The International Energy Agency (IEA) has said that oil prices were unlikely to mount a dramatic and sustained rise, stressing that the prospects of the much expected ‘supercycle’ still remains forlorn.
A supercycle is a sustained spell of abnormally strong demand growth that producers struggle to match, sparking a rally in prices that can last a year or even more.
Two of the biggest banks on Wall Street, recently called a new “supercycle” in oil, with JPMorgan Chase and Goldman Sachs both predicting prices will soar when the pandemic abates.
The Paris-based body said it expected American crude production to fall by 180,000 and demand to be only be 1.4 million barrels a day short of pre-pandemic levels, in the final quarter of 2021.
It said: “Oil’s sharp rally to near $70 [£50] a barrel has spurred talk of a new supercycle and a looming supply shortfall. Our data and analysis suggest otherwise.”
However, in its latest monthly report, the IEA boosted oil barrels to 100,000-barrels-a-day (bd), saying it was the amount by which it expects global oil demand to rebound in this year, which was 5.5 million bd.
Predicting that a sustained high demand was unlikely, the IEA predicted that demand won’t return to pre-pandemic levels until 2023 and could peak earlier than previously thought.
Although it dampened the hopes of a supercycle, it however attributed the increase to a number of factors, including economic rebound due to the vaccine rollout in Q3 and Q4 as well as cold winter weather in the first quarter of this year.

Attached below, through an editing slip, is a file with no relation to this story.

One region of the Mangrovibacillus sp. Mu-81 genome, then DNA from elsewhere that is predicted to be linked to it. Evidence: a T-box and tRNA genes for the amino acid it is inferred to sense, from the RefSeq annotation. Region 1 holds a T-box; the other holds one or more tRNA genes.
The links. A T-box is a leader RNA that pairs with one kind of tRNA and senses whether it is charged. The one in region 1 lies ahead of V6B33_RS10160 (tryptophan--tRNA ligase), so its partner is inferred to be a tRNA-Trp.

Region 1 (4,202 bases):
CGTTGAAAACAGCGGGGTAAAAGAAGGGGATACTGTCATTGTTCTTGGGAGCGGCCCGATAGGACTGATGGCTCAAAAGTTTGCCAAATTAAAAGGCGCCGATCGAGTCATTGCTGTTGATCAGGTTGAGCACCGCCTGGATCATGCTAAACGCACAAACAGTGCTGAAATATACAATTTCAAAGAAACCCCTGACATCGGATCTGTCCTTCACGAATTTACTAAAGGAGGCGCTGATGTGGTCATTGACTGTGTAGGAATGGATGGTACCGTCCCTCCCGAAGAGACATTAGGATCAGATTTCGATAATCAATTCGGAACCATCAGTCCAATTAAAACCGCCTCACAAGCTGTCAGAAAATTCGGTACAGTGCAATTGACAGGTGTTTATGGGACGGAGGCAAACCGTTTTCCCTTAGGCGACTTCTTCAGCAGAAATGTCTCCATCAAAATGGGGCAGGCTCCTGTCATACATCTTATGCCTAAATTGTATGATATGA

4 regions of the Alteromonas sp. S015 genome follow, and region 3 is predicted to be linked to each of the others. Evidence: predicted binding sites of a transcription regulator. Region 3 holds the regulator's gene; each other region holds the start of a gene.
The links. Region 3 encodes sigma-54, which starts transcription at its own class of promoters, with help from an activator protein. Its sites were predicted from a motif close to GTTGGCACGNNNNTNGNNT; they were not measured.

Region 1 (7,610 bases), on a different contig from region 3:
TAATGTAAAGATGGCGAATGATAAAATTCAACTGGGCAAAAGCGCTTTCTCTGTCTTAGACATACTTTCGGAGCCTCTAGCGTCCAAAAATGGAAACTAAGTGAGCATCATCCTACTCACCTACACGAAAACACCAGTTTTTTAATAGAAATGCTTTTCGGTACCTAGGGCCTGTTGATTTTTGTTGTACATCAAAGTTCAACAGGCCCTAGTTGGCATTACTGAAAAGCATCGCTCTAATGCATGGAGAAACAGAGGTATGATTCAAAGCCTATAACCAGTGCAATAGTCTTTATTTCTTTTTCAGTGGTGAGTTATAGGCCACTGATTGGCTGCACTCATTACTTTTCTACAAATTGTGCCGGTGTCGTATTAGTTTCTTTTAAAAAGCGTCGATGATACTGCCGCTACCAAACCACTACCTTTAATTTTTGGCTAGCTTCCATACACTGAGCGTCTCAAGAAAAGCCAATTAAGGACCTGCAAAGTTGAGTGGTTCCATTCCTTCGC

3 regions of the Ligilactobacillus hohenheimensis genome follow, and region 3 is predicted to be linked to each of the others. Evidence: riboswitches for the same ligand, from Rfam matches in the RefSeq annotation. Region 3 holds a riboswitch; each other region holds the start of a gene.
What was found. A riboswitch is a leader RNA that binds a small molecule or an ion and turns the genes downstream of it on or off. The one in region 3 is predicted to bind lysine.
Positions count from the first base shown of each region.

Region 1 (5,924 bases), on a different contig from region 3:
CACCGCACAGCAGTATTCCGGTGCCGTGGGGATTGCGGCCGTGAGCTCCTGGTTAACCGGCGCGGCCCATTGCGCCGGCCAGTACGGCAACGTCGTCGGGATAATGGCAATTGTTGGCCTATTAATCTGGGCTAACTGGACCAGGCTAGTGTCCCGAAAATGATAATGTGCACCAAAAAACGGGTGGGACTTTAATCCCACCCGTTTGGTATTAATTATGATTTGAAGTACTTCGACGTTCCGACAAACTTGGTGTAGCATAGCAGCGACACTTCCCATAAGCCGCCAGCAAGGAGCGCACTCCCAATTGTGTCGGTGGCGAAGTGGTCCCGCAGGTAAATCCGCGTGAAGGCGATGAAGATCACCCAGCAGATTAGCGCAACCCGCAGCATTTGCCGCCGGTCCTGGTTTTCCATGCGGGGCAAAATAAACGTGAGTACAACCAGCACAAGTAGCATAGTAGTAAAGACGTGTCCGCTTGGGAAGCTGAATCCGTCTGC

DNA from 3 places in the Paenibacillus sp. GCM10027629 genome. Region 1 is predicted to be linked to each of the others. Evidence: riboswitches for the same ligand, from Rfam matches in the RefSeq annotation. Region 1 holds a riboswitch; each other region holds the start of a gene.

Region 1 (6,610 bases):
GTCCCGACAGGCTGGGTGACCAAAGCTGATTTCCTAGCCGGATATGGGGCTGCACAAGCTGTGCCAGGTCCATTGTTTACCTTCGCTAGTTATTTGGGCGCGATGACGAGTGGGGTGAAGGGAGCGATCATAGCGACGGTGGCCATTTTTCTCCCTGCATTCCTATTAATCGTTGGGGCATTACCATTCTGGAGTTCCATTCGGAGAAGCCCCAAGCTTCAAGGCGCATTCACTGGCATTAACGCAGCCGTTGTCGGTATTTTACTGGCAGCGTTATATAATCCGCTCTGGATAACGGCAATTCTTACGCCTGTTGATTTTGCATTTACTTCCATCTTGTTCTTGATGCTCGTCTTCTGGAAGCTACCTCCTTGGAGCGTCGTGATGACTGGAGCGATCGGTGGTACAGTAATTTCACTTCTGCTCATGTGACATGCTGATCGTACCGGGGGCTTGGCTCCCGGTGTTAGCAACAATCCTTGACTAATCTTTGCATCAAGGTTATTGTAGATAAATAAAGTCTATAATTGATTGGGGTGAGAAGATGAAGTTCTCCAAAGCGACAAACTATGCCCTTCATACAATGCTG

The IEA, which monitors energy market trends for the world’s richest countries, explained that there is too much oil sloshing around global markets for a supercycle to take hold.
“For a start, oil inventories still look ample compared with historical levels despite a steady decline from a massive overhang that piled up during the second quarter of 2020,” it said.
“The prospect of stronger demand and continued OPEC+ production restraint point to a sharp decline in inventories during the second half of the year.
“For now, however, there is more than enough oil in tanks and under the ground to keep global oil markets adequately supplied,” the IEA said in its report.
The report comes as the Organisation of Petroleum Exporting Countries and its allies (OPEC+) agreed measures last week to mostly maintain their supply cuts for April, galvanising the market and causing investors to predict a super-cycle, a large multi-year price rise.
An increase of 500,000 barrels a day was widely expected, however, Saudi Arabia agreed to maintain a voluntary 1 million barrels per day cut despite calls from some smaller producers to allow a modest loosening. Russia was allowed a 130,000 barrel a day increase in quota and Kazakhstan 20,000.